In the United States, there are two major manufacturers of Kosher salt, Morton and Diamond Crystal. They are not interchangeable, nor can they be used 1:1 in place of table salt. As explained by

"A cup of Morton is nearly twice as salty as Diamond Crystal. Its thin crystals, made by pressing salt granules in high-pressurized rollers, are much denser than those of Diamond Crystal, which uses a patented pan-evaporation process, called the Alberger method, that results in pyramidal crystals. While different brands of fine sea salts and table salts generally have around the same weight by volume, kosher salts do not. “And it’s not only the weight,” says Lalli Music. “Morton is a coarser salt. It takes a little longer to dissolve.” So even at the same weight, it actually performs differently. It’s easier to add too much of the slow-dissolving Morton salt because it may not have fully liquefied when you’ve tasted something."

My friend Kenji of Serious Eats analyzed the various types of salt and weighed them carefully. Here's a table of his findings.

Type of SaltWeight/CupWeight/Tablespoon

Table Salt

10 ounces, 280 g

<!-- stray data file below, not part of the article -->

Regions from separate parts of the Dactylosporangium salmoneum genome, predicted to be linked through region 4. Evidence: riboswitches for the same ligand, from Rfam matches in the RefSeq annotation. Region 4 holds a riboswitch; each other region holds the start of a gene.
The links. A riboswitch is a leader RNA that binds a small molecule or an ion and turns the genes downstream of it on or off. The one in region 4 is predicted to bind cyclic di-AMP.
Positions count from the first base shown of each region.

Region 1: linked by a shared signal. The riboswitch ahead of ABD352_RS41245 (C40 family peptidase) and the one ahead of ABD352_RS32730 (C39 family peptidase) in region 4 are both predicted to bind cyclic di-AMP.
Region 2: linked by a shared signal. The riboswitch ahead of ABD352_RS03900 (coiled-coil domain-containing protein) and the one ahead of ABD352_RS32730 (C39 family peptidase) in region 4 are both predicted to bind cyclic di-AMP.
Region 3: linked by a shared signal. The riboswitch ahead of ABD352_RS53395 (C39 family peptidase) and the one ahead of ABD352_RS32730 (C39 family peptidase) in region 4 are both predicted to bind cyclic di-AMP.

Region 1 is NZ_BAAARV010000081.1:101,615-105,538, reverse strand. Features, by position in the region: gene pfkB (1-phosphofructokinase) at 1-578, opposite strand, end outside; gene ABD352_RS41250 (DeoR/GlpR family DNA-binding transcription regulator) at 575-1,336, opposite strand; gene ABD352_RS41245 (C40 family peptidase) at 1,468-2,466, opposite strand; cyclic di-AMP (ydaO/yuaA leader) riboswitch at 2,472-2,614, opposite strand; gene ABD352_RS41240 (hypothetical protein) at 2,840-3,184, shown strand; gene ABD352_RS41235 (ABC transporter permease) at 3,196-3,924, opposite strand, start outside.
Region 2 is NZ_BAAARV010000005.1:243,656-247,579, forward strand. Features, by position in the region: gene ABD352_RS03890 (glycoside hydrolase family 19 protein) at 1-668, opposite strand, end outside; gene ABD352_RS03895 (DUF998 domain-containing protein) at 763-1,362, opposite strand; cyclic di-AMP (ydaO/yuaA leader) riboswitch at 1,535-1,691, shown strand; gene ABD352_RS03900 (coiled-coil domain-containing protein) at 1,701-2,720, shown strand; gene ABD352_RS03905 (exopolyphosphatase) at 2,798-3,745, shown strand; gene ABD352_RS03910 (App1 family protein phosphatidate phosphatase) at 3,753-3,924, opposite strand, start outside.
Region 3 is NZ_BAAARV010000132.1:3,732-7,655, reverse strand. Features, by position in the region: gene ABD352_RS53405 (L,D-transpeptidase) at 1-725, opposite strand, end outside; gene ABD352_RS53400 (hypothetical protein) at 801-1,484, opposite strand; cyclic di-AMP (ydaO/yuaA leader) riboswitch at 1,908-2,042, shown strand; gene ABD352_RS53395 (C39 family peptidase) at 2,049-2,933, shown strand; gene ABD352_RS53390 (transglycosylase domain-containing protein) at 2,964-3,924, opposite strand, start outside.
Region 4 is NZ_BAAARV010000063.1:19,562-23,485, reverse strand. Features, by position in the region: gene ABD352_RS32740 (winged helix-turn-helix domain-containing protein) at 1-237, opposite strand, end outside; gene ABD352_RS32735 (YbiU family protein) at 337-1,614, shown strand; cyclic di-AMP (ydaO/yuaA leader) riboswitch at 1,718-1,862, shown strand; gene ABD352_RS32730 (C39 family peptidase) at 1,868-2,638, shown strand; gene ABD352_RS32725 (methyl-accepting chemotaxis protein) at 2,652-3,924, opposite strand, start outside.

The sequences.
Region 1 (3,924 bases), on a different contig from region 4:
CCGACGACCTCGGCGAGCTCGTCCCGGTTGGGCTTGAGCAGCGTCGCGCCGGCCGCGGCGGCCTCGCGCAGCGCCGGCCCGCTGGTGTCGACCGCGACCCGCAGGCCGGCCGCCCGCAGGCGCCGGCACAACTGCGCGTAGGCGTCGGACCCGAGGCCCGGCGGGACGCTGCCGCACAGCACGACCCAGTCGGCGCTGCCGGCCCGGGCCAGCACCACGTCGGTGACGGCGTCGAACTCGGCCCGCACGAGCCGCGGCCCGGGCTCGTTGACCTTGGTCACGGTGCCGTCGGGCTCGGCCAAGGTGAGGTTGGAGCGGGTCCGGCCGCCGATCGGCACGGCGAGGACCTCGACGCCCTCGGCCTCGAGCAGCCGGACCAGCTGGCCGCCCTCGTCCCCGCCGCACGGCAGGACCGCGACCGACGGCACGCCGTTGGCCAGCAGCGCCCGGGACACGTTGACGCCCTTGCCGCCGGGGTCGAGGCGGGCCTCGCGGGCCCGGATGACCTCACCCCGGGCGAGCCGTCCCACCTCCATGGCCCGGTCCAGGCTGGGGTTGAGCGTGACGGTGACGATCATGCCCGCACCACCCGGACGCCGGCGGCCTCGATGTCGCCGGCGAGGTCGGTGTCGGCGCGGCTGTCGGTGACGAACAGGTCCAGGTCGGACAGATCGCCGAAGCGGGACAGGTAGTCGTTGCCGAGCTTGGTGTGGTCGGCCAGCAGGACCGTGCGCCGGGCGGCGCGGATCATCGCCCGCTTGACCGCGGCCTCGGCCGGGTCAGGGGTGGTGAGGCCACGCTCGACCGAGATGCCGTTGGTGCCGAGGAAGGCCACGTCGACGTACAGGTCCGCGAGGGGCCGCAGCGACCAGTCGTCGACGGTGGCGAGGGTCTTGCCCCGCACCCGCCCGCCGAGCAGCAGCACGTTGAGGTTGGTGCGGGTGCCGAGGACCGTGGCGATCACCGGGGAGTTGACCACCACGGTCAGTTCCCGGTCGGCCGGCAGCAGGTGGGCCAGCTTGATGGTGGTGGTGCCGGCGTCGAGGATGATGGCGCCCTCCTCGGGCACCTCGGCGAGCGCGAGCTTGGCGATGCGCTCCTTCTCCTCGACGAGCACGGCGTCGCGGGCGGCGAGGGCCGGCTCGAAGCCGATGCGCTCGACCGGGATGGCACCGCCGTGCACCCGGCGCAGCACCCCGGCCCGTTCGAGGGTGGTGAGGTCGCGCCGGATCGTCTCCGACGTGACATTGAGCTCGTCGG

2/3 ounce, 18 g

Morton Kosher Salt

8 ounces, 225 g

1/2 ounce, 14 g

Diamond Crystal Kosher Salt

5 ounces, 140 g

1/3 ounce, 9 g

Maldon Sea Salt

4 ounces, 115 g

1/4 ounce, 7 g

Fleur de Sel

8 ounces, 225 g

1/2 ounce, 14 g

What does this mean? For example, if you have a recipe that calls for Morton Kosher salt, and all that you have on hand is table salt, you will need to use half of the amount of salt prescribed. If you use a standard 1:1 substitution your dish will be much too salty!

How Can I Jazz Up My Yogurt?

"I recently read an article about making yogurt at home. Do you have any suggestions to jazz it up with either toppings or flavorings? I don't always want to eat just plain yogurt."

Plain yogurt waiting for an amazing topping

Plain yogurt waiting for an amazing topping

Mary, this is such a fun topic. My husband eats yogurt almost every morning for breakfast. He likes to put a hefty portion of honey-almond granola on top. That's an easy fix, of course, but I'm guessing you are looking for something with fewer calories. I put on my thinking cap and came up with a sampling of sweet and savory options (or am I the only person in the world who doesn't want sweets?)